Emory Confronts a Legacy of Bias Against Jews

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Early in the summer of 1952, after his first year of dental school at Emory University in Atlanta, Perry Brickman received a letter from the dean. It informed him that he had flunked out.

Mr. Brickman was mystified. He had been a B-plus student in biology as an Emory undergraduate and had earned early admission to dental school. He had never failed a course in his life.

Over the next few weeks of that summer, Mr. Brickman found out that three of his classmates had also been failed. All of them happened to be Jewish. Yet instead of fighting back, Mr. Brickman and his friends searched for other dental schools and swallowed a shame that lasted decades.

"Your parents said, 'Why didn't you work harder?' " Mr. Brickman, 80, recalled recently. "My mother said, 'What have you done to me?' It was almost like being a rape victim. No one believed us. It couldn't be this one-sided story. Emory was a great university, right? So we went off with the tail between our legs."

Sixty years later, Mr. Brickman has helped to see belated justice done. In large part because of his personal research into the anti-Semitic record of Emory's dental school, the university has invited many Jewish former students to a private meeting on Wednesday with its president, James W. Wagner, and that same night it will host the premiere of a documentary film about the scandal.

The evidence of bias against Jewish students in Emory's dental school under the reign of its dean, John E. Buhler, from 1948 to 1961 has been known for decades. Until now, however, the university had neither admitted the bias nor apologized for it.

"We need to be fearless in confronting our past as individuals and an institution," said Gary S. Hauk, Emory's vice president. "There are often things we regret about our past, but there is the possibility of making amends and of building on the acknowledgment of those things. Part of our vision of Emory is being ethically engaged, and that means wrestling about what it means to have these warts."

Emory's event this week is part of a larger inquiry and atonement for anti-Semitic practices at elite universities for much of the 20th century. Two major books, "The Chosen" by Jerome Karabel and "Joining The Club" by Dan Oren, exposed the details of anti-Jewish quotas on admission at Ivy League schools. James O. Freedman, while serving as president of Dartmouth College in the 1990s, publicly spoke of its history of discrimination.

Like the Ivies, Emory has become a drastically different place since the 1960s. Its student body is roughly 20 percent Jewish, according to Mr. Hauk, and its faculty includes prominent Jewish scholars like the Holocaust historian Deborah Lipstadt. In fact, it was an exhibit by one of her academic colleagues, Eric Goldstein, that set Mr. Brickman on his quest.

As part of commemorating the 30th anniversary of Emory's Jewish studies program in 2006, Professor Goldstein assembled a display on the Jewish experience at the school. It included news articles about a 1962 book on American anti-Semitism written by two staff members of the Anti-Defamation League, which had a chapter about Emory's dental school.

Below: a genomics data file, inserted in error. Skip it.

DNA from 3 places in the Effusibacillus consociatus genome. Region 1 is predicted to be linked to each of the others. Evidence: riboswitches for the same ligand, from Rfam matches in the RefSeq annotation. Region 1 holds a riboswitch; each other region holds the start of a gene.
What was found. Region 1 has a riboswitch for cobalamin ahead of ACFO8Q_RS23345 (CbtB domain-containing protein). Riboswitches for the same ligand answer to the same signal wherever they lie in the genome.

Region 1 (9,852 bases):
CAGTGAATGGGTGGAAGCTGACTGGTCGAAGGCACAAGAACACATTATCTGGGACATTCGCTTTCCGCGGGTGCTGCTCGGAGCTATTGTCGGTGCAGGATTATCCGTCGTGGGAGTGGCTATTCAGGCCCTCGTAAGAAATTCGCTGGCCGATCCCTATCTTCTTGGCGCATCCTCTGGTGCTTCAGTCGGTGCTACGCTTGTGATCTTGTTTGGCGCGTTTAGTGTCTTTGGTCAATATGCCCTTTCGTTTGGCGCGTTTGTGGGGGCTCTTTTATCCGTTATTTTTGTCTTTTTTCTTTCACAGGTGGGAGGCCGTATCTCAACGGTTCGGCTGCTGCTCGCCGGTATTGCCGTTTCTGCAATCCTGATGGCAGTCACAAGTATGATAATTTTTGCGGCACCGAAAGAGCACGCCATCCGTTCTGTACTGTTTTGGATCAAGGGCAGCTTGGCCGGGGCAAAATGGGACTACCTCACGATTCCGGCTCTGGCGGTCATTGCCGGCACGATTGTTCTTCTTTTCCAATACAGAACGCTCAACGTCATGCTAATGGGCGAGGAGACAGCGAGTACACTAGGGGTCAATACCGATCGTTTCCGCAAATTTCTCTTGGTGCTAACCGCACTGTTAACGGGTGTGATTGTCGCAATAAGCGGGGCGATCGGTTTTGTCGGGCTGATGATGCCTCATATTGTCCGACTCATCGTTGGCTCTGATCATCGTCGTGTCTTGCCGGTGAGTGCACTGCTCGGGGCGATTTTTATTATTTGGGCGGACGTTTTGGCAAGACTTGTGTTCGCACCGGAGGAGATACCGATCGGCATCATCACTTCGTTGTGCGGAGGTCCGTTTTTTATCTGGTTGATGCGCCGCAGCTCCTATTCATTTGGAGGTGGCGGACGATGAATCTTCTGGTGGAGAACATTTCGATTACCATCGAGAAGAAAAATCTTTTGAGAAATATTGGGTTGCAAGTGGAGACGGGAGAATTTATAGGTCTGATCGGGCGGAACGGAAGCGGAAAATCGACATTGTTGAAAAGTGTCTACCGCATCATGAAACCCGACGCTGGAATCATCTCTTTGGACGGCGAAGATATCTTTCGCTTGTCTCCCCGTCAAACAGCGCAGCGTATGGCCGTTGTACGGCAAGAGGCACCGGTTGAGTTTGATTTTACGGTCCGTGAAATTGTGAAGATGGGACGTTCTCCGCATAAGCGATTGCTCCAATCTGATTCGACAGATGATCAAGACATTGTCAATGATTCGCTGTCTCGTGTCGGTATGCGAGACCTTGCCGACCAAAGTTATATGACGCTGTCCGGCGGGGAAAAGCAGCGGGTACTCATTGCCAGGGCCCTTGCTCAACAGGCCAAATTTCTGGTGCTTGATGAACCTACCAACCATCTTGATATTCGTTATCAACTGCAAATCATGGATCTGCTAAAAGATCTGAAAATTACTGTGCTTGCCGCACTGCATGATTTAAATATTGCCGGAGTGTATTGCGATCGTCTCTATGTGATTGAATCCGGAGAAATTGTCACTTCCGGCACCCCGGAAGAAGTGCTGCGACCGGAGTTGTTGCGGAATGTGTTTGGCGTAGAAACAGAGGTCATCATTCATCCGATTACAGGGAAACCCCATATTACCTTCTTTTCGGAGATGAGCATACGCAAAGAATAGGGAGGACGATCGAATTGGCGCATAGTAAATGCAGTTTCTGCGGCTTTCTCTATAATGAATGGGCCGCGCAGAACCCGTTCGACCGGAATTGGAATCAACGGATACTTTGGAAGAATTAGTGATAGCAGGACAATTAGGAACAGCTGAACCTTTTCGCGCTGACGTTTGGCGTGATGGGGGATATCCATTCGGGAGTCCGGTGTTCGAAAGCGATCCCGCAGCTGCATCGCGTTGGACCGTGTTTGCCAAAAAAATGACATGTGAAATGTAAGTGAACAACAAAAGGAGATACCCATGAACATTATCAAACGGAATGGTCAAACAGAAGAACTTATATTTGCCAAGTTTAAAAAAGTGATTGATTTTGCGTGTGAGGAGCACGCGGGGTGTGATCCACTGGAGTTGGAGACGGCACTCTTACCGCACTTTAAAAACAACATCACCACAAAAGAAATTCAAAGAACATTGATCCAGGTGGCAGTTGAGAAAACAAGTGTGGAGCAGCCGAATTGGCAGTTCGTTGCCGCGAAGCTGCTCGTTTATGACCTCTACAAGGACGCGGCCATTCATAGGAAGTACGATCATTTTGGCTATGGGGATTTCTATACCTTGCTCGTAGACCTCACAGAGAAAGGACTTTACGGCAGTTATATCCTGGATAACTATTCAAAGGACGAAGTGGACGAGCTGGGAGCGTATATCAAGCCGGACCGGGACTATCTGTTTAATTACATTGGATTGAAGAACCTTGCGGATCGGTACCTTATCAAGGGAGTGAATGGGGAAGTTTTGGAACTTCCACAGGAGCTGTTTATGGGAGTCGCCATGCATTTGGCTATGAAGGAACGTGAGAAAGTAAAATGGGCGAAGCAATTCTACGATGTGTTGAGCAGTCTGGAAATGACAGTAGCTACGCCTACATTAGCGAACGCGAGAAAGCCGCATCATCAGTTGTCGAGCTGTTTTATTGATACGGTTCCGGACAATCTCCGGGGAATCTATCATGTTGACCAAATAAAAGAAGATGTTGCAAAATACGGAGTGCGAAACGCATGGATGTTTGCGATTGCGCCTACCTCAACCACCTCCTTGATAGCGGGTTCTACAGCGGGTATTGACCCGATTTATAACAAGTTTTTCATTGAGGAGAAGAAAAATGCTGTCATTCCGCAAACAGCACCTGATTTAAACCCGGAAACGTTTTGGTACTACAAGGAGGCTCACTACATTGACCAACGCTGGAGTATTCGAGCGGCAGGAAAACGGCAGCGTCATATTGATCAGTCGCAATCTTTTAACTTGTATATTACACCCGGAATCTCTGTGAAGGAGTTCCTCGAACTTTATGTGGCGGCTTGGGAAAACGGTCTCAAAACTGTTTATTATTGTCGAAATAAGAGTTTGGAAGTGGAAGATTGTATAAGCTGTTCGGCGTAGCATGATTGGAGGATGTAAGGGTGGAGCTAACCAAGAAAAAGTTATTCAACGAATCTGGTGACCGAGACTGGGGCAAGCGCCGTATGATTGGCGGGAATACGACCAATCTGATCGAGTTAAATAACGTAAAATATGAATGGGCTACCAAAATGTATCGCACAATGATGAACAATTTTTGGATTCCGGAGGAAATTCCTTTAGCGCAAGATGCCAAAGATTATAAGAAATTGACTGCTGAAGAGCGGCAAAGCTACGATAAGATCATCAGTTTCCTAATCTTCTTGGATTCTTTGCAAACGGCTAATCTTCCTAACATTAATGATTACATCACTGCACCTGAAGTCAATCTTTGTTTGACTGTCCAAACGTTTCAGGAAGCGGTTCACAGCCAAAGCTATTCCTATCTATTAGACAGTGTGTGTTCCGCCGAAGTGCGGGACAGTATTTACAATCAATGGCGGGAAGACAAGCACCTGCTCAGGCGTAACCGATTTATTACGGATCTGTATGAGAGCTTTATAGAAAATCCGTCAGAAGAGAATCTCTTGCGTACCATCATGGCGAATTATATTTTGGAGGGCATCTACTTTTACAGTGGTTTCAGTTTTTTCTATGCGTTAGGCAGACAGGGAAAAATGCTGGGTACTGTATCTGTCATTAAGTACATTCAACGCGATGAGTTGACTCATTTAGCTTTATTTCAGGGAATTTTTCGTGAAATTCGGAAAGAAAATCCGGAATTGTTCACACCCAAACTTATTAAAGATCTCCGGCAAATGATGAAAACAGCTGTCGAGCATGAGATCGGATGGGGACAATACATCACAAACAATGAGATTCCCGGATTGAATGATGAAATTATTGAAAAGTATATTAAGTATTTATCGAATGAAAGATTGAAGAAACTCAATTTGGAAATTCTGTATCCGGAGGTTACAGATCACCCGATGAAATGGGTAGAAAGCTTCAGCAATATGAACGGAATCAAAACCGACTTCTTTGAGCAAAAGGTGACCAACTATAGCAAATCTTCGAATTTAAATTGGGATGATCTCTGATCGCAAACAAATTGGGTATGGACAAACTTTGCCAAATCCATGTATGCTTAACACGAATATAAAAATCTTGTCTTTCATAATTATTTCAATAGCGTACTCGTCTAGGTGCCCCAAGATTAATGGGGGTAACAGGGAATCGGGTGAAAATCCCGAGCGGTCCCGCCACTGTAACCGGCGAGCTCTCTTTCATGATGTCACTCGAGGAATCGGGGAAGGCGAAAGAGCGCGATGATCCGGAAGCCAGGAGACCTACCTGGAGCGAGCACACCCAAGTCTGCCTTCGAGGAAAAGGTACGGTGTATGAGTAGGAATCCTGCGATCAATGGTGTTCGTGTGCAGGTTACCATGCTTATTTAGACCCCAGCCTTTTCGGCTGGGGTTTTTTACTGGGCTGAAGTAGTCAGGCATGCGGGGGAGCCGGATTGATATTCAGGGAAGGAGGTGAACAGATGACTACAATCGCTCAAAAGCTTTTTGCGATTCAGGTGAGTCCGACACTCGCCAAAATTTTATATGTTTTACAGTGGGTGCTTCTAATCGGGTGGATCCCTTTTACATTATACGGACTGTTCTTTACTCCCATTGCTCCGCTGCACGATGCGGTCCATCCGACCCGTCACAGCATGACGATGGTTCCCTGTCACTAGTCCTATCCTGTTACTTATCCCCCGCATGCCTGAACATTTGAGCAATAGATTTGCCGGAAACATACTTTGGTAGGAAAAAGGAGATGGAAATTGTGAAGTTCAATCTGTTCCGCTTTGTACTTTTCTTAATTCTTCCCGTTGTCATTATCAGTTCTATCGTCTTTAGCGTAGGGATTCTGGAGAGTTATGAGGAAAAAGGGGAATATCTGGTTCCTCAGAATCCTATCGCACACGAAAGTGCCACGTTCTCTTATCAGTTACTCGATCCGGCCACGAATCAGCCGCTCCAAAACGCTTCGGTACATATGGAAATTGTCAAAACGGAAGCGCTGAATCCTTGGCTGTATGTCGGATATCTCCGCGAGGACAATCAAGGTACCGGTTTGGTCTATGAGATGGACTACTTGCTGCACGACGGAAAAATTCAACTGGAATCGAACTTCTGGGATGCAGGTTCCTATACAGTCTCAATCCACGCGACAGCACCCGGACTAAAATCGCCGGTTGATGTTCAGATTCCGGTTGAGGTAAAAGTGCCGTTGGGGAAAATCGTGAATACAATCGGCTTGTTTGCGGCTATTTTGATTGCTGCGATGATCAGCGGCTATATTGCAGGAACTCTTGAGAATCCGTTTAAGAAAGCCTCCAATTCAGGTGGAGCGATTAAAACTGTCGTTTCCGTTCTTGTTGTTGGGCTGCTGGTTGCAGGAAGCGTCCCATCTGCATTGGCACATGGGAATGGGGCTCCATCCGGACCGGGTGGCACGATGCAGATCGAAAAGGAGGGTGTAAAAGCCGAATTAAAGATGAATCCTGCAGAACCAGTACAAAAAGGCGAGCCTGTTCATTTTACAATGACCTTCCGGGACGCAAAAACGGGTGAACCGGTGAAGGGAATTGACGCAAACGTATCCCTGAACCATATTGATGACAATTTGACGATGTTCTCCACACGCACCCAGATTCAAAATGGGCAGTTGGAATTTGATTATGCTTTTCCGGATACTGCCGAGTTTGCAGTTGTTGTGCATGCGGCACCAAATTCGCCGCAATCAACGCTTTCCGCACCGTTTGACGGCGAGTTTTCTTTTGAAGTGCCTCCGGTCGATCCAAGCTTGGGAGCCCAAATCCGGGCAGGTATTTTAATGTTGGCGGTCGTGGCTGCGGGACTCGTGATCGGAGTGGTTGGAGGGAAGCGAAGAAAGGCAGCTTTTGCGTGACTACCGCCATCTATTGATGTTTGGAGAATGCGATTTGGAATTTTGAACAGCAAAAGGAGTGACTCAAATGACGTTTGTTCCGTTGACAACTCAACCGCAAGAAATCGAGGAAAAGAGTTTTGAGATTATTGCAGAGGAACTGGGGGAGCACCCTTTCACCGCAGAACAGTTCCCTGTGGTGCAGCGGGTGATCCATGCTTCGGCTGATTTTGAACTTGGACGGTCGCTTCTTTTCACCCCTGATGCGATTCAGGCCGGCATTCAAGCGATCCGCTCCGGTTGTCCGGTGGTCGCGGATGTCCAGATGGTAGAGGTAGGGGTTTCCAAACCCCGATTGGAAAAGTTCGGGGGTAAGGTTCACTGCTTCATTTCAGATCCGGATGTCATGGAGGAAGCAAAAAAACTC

During Mr. Buhler's years as dean, the book showed, 65 percent of Jewish students were either flunked out or forced to repeat entire years of classes. Jewish enrollment at the dental school plummeted, and it adopted an application designating prospective students as "Caucasian, Jew or Other."

While Mr. Buhler resigned after the Anti-Defamation League brought that application form to the attention of Emory leaders, the university denied that there was any connection between the two events. The dental school's practices, never acknowledged by Emory, were simply dropped, and the affair faded from collective memory over passing generations. (Mr. Buhler, who later became dean of the dental school at the University of South Carolina, died in 1976.)

Viewing the Goldstein exhibit, however, Mr. Brickman felt stirred to action. "It was the first time I'd seen those figures of how many people had flunked," he said. "I had no idea how many there were. It was obvious that it was a systemic problem."

So he tracked down dozens of the Jewish students who had been affected, most of them still holding a complicated mix of anger and embarrassment. Mr. Brickman taped interviews with many of them, and that video became the foundation of the coming documentary, "From Silence to Recognition" by David Hughes Duke.

"Can you imagine trying to study," one former student recalls in the film, "knowing that whatever you did was not acceptable to a dean who was committed to flunking you out?"

Another recounts being told by Mr. Buhler: "Why do you Jews want to go into dentistry? You don't have it in the hands."

As for Mr. Brickman, he eventually went to dental school at the University of Tennessee and graduated fourth in his class.

education

This article originally appeared in The New York Times.


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